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31 May  

C:T talks to U.S. composer Mark Grey. Hot from the world premiere of his grand opera Frankenstein in La Monnaie, Brussels, he is now working on a new chamber opera, Birds in the Moon, which will be performed next year.
 

Mark Grey

Tell us a little about your new opera, Birds in the Moon.

The storyline for BIRDS is loosely based on the eccentric theory penned by 17th Century scientist Charles Morton, who hypothesized that birds migrate to the moon. According to Morton, birds migrated every year to the moon where they fed and reproduced. He believed that the majority of birds came back to earth with their offspring, yet the rest of them were simply lost in space. Charles Morton's eccentricity serves the libretto with its main theme, the journey of the migrant - using the bird as a metaphor for a person, and the moon as a metaphor for a promised land or the wealthy countries of the so-called first world.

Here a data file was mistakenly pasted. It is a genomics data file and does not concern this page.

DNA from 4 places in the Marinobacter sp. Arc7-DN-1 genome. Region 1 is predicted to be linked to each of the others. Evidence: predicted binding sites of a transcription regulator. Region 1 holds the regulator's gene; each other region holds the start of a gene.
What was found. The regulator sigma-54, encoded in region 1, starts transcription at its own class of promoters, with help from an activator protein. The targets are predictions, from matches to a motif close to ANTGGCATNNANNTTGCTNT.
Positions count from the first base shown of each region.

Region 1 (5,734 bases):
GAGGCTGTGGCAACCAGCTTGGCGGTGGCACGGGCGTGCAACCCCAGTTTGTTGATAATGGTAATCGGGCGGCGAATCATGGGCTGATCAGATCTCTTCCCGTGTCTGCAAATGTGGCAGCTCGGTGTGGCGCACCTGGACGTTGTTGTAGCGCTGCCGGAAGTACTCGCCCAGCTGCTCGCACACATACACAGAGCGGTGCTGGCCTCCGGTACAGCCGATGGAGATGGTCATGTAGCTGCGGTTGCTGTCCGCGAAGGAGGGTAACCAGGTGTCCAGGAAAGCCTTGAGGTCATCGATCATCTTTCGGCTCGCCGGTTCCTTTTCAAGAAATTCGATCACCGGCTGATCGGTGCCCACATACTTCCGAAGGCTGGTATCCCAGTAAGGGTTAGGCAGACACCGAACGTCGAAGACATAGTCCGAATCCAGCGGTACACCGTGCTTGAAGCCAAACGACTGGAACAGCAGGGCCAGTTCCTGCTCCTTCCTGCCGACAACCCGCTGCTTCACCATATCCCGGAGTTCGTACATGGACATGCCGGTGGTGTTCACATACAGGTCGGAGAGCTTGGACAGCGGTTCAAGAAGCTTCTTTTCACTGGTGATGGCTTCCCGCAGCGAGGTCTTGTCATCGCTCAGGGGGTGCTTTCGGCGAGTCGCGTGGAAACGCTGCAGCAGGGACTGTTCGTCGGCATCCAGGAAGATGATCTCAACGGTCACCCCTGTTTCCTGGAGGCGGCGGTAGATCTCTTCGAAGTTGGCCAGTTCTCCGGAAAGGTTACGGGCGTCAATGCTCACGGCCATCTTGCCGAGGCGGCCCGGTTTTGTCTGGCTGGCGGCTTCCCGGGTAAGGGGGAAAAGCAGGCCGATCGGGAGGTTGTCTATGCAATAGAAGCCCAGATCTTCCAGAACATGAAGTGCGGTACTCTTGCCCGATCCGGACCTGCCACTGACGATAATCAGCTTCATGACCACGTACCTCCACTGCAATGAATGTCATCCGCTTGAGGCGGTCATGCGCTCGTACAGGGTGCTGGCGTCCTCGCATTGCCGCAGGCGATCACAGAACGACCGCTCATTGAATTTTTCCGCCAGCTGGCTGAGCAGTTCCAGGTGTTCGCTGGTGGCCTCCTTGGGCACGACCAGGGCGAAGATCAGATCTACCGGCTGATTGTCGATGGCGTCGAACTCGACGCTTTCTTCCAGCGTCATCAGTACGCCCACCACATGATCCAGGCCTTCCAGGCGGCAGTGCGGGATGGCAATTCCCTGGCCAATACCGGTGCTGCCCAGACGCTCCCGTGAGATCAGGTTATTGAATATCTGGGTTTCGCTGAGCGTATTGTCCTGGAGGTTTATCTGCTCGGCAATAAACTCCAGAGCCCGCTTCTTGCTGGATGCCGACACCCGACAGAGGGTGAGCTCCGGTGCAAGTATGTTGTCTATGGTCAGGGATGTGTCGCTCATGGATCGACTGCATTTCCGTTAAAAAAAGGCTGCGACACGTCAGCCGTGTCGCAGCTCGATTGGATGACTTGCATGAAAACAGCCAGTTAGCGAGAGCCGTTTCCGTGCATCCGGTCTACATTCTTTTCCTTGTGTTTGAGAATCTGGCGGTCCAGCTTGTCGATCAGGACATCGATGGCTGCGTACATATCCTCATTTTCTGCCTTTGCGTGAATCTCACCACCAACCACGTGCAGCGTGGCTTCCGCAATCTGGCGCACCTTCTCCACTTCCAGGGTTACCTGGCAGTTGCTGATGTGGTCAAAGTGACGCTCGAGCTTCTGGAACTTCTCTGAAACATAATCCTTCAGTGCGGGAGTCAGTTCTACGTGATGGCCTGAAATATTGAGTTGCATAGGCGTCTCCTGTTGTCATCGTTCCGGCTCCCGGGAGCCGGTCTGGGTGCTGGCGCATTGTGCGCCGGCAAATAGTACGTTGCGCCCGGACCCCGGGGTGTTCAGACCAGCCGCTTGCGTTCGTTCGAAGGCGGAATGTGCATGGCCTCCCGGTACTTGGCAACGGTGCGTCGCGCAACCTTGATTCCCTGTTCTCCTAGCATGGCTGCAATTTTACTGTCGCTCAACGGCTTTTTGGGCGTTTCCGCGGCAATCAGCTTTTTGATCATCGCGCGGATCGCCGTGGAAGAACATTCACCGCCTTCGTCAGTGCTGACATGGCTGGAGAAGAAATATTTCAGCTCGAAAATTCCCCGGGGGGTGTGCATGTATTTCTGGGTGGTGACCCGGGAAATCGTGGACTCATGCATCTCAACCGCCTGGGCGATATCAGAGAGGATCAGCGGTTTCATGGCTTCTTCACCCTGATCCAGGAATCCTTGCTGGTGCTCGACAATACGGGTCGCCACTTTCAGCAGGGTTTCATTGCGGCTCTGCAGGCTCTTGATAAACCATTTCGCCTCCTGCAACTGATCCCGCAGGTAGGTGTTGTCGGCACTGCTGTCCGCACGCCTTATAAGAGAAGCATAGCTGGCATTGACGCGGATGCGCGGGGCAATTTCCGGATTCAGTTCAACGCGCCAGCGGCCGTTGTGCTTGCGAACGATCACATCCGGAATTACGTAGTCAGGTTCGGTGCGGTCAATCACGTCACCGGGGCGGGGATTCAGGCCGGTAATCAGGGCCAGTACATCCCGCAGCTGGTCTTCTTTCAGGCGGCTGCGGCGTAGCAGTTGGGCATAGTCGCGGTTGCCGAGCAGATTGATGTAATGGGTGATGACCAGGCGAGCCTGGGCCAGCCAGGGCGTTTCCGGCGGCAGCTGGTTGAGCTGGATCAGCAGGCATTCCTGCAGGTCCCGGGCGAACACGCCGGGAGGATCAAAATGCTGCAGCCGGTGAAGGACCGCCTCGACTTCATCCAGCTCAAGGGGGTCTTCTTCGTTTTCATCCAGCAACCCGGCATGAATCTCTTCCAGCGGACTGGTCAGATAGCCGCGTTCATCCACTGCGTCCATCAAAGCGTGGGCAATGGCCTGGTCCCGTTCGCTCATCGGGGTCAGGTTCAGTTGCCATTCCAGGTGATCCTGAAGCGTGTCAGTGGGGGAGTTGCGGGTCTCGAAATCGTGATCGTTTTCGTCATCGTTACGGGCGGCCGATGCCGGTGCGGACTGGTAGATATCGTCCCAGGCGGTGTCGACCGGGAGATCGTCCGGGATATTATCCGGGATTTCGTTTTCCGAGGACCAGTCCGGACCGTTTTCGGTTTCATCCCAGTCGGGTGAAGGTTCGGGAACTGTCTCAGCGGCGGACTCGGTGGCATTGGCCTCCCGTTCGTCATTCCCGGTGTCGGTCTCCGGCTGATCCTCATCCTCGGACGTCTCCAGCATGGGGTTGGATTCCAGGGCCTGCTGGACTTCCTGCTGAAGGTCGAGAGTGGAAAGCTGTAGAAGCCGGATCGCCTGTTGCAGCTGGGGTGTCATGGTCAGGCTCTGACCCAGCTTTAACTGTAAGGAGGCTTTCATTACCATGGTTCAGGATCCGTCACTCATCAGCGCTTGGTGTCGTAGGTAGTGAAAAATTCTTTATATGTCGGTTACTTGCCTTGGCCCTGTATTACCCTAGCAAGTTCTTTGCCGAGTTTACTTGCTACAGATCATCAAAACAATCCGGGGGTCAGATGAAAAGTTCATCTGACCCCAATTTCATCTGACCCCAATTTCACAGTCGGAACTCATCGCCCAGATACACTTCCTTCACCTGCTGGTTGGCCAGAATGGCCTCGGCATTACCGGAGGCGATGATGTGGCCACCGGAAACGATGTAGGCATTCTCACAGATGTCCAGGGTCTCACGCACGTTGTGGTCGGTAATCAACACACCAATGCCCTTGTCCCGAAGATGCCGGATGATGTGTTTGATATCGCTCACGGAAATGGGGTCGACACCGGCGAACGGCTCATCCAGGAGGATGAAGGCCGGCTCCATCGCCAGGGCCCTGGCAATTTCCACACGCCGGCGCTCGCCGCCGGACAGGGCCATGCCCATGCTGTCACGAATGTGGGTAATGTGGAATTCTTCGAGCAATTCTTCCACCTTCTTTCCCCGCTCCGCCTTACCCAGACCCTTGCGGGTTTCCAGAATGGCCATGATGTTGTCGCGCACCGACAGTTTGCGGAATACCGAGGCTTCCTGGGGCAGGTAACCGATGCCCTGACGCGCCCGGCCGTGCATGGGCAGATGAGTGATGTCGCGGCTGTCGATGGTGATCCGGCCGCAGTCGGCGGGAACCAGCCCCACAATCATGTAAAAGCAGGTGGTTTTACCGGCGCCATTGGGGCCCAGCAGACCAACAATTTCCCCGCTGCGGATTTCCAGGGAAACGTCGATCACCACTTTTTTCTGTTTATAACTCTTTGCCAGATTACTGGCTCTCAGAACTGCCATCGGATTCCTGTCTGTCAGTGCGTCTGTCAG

Some of the most important sociopolitical issues we will continue to face in this century are no doubt immigration, migration, human trafficking and human rights. Our BIRDS is certainly hinged around these larger topics, but focuses on a fantastical story of one migrant's journey and her child's fate.